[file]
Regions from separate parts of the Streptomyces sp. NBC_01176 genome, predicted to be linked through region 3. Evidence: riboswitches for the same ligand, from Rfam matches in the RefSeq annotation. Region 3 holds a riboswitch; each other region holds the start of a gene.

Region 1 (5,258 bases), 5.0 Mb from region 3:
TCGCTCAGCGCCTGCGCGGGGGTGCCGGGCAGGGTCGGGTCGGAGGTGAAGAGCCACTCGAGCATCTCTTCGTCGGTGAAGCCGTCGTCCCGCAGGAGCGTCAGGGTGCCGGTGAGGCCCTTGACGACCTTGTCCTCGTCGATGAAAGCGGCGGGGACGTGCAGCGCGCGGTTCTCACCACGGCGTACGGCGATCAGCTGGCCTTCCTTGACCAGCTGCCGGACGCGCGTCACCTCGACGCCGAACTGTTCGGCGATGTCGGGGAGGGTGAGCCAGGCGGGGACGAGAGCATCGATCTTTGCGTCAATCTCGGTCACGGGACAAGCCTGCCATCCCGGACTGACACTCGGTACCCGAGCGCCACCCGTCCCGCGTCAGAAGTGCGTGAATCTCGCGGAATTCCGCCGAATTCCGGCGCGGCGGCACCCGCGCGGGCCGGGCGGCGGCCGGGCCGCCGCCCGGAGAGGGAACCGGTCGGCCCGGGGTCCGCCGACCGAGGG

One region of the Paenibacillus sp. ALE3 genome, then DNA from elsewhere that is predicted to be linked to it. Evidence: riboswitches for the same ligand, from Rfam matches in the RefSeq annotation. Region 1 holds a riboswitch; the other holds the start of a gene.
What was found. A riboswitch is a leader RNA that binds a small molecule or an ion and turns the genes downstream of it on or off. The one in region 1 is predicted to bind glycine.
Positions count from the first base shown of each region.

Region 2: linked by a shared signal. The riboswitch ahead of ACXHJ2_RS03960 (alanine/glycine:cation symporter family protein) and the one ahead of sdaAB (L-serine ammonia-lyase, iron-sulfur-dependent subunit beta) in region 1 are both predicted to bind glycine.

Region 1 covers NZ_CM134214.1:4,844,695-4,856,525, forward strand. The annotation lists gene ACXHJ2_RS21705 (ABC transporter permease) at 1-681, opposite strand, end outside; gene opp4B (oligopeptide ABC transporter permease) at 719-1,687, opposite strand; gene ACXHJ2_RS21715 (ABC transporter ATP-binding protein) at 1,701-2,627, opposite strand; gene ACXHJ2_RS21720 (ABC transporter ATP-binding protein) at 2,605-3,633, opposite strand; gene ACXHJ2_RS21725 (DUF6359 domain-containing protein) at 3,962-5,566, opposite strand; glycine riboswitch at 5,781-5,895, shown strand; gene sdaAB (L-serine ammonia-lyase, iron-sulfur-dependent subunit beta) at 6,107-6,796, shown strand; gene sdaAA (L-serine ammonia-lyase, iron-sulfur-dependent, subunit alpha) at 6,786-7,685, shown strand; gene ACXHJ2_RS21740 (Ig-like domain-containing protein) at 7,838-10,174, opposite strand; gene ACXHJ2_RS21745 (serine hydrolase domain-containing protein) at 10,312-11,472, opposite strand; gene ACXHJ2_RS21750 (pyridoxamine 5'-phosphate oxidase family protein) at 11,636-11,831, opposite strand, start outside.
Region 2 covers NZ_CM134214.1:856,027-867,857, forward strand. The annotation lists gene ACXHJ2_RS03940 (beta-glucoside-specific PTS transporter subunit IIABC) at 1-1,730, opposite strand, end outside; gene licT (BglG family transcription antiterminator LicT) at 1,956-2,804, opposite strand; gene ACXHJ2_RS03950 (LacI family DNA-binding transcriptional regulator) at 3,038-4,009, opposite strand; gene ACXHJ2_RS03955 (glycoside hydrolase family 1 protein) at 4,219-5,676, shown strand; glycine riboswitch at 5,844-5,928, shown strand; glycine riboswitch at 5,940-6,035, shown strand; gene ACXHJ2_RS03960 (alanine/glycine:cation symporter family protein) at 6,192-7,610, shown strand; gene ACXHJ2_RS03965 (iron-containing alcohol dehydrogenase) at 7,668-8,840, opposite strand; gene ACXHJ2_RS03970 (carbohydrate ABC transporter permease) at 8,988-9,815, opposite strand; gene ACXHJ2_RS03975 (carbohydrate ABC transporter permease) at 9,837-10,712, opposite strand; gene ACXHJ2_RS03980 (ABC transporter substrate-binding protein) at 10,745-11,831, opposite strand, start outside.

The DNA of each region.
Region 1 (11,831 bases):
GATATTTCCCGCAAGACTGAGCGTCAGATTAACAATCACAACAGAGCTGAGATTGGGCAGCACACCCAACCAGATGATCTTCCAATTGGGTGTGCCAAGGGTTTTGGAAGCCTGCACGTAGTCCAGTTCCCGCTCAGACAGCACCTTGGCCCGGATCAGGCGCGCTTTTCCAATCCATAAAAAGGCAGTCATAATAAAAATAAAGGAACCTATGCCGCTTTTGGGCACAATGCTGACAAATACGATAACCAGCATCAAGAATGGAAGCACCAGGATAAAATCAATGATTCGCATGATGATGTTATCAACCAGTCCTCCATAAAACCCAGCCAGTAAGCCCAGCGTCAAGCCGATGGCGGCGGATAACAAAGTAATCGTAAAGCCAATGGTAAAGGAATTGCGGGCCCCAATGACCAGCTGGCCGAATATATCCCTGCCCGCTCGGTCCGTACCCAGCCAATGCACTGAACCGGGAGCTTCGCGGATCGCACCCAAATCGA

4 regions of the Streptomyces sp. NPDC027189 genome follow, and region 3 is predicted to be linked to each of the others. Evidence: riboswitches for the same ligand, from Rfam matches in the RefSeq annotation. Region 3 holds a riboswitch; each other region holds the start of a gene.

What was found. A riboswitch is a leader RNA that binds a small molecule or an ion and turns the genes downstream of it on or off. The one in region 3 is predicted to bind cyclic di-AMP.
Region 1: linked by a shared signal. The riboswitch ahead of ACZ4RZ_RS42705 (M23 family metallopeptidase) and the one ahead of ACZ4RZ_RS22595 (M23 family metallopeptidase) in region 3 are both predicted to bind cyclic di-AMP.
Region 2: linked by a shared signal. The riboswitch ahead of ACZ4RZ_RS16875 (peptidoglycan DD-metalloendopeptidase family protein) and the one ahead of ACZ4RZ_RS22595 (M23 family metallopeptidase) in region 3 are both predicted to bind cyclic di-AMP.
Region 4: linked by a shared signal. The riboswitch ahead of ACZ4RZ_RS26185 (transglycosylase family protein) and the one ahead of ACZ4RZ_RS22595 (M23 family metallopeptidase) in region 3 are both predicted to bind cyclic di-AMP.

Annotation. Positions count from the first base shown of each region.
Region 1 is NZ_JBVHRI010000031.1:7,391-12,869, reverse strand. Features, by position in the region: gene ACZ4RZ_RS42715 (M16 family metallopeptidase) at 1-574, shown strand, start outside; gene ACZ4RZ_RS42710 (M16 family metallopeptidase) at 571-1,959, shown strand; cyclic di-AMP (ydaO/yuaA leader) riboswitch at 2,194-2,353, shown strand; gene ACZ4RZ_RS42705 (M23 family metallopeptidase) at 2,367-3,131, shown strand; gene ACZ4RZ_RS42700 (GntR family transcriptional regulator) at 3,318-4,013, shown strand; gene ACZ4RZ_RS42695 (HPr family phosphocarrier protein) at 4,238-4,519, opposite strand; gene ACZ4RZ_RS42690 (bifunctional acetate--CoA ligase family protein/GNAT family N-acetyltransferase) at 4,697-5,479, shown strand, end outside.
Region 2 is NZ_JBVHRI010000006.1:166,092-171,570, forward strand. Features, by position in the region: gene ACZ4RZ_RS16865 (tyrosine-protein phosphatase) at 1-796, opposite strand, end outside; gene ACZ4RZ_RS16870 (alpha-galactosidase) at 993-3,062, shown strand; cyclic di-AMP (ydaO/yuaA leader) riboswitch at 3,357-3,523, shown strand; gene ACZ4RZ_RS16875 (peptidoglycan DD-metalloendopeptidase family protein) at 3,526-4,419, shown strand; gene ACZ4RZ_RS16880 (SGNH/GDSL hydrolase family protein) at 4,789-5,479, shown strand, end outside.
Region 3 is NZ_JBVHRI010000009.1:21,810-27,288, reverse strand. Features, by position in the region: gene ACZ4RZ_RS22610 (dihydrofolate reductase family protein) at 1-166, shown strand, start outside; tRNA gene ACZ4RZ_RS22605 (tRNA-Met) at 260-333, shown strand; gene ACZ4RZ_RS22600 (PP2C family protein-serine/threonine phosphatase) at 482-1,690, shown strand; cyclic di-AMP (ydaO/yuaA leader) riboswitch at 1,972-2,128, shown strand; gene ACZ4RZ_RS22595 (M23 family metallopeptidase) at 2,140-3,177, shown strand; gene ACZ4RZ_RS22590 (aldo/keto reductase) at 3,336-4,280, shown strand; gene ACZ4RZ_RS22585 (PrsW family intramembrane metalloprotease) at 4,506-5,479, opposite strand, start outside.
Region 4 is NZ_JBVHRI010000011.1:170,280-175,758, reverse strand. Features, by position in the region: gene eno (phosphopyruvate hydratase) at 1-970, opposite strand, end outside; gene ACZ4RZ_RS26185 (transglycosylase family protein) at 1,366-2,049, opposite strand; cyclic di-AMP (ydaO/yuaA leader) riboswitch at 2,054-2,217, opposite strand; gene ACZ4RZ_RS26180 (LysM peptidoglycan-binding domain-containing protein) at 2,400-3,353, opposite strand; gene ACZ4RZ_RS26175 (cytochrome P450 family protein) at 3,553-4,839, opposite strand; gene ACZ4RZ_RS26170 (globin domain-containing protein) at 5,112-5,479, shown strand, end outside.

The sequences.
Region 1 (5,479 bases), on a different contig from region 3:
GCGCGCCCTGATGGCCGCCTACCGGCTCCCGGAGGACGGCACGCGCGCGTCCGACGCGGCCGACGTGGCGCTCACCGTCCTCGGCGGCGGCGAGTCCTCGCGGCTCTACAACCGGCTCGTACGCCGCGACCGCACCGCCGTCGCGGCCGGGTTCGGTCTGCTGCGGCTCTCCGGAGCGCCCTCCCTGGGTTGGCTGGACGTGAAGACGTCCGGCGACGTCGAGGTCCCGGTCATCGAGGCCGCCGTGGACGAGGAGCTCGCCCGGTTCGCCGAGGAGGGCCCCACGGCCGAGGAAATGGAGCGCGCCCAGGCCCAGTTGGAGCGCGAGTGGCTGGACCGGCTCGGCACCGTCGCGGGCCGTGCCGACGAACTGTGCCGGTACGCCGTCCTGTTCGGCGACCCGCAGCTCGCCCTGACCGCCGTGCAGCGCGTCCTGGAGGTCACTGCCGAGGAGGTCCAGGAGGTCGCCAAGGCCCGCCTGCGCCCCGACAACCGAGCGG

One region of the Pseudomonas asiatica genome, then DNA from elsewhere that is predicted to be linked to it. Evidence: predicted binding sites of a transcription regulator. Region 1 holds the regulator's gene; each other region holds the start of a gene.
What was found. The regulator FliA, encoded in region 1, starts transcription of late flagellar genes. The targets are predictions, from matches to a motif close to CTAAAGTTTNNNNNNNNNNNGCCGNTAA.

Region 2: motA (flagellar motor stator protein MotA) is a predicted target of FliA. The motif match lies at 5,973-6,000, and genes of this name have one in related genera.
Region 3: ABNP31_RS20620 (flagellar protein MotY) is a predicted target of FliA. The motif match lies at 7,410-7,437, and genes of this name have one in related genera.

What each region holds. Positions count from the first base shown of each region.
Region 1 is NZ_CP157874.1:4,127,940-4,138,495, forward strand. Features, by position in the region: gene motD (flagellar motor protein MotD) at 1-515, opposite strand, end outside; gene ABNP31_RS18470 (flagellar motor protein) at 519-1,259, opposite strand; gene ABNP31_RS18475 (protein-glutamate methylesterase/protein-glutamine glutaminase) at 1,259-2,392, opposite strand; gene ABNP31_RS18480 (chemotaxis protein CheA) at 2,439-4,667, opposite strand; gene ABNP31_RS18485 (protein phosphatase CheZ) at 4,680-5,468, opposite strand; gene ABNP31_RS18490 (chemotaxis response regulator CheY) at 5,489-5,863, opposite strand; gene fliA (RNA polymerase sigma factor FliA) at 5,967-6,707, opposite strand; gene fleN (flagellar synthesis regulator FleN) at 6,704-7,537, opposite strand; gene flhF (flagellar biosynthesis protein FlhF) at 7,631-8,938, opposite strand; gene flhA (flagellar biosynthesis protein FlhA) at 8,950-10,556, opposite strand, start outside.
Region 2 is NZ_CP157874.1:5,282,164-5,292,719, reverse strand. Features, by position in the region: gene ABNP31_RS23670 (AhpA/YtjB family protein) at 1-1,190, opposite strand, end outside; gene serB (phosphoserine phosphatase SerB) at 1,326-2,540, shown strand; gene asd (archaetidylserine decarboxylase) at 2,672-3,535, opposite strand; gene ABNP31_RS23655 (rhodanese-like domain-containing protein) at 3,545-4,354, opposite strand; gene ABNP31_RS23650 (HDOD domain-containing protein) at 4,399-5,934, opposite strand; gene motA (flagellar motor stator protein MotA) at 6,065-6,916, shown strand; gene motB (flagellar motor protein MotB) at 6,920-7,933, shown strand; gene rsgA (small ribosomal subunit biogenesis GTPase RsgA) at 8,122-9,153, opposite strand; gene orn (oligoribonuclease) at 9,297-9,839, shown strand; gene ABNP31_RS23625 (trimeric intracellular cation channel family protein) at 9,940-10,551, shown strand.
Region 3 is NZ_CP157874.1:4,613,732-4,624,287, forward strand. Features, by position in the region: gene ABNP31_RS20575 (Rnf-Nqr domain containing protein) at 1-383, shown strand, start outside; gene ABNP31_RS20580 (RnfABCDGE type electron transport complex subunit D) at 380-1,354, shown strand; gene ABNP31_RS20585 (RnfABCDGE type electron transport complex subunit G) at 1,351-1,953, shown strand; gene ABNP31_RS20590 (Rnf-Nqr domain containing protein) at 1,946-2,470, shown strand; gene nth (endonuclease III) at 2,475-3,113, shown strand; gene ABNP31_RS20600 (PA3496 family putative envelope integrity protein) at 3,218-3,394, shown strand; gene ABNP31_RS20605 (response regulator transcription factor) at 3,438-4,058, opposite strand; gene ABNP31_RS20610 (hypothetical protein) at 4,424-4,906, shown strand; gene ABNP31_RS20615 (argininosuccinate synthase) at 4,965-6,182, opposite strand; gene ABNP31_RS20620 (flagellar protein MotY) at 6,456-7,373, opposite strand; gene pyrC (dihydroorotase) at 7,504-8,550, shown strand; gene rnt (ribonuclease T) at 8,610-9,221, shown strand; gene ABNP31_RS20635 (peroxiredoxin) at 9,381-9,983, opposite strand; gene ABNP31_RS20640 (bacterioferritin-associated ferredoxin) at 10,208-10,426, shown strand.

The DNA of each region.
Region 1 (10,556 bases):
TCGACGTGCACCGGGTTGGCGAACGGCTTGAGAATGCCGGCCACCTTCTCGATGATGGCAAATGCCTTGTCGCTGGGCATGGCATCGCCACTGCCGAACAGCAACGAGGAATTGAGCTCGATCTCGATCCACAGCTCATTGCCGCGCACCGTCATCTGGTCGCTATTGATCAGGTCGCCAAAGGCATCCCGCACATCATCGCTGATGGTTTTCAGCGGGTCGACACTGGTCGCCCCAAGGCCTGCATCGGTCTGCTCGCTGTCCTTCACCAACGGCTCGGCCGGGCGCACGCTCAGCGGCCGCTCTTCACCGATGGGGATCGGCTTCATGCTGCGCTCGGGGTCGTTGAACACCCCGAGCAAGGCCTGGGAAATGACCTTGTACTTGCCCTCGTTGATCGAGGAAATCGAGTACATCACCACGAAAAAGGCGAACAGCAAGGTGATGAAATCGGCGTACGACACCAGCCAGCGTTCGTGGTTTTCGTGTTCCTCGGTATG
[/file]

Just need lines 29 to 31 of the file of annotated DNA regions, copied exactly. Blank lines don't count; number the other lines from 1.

Region 3: ABNP31_RS20620 (flagellar protein MotY) is a predicted target of FliA. The motif match lies at 7,410-7,437, and genes of this name have one in related genera.

What each region holds. Positions count from the first base shown of each region.
Region 1 is NZ_CP157874.1:4,127,940-4,138,495, forward strand. Features, by position in the region: gene motD (flagellar motor protein MotD) at 1-515, opposite strand, end outside; gene ABNP31_RS18470 (flagellar motor protein) at 519-1,259, opposite strand; gene ABNP31_RS18475 (protein-glutamate methylesterase/protein-glutamine glutaminase) at 1,259-2,392, opposite strand; gene ABNP31_RS18480 (chemotaxis protein CheA) at 2,439-4,667, opposite strand; gene ABNP31_RS18485 (protein phosphatase CheZ) at 4,680-5,468, opposite strand; gene ABNP31_RS18490 (chemotaxis response regulator CheY) at 5,489-5,863, opposite strand; gene fliA (RNA polymerase sigma factor FliA) at 5,967-6,707, opposite strand; gene fleN (flagellar synthesis regulator FleN) at 6,704-7,537, opposite strand; gene flhF (flagellar biosynthesis protein FlhF) at 7,631-8,938, opposite strand; gene flhA (flagellar biosynthesis protein FlhA) at 8,950-10,556, opposite strand, start outside.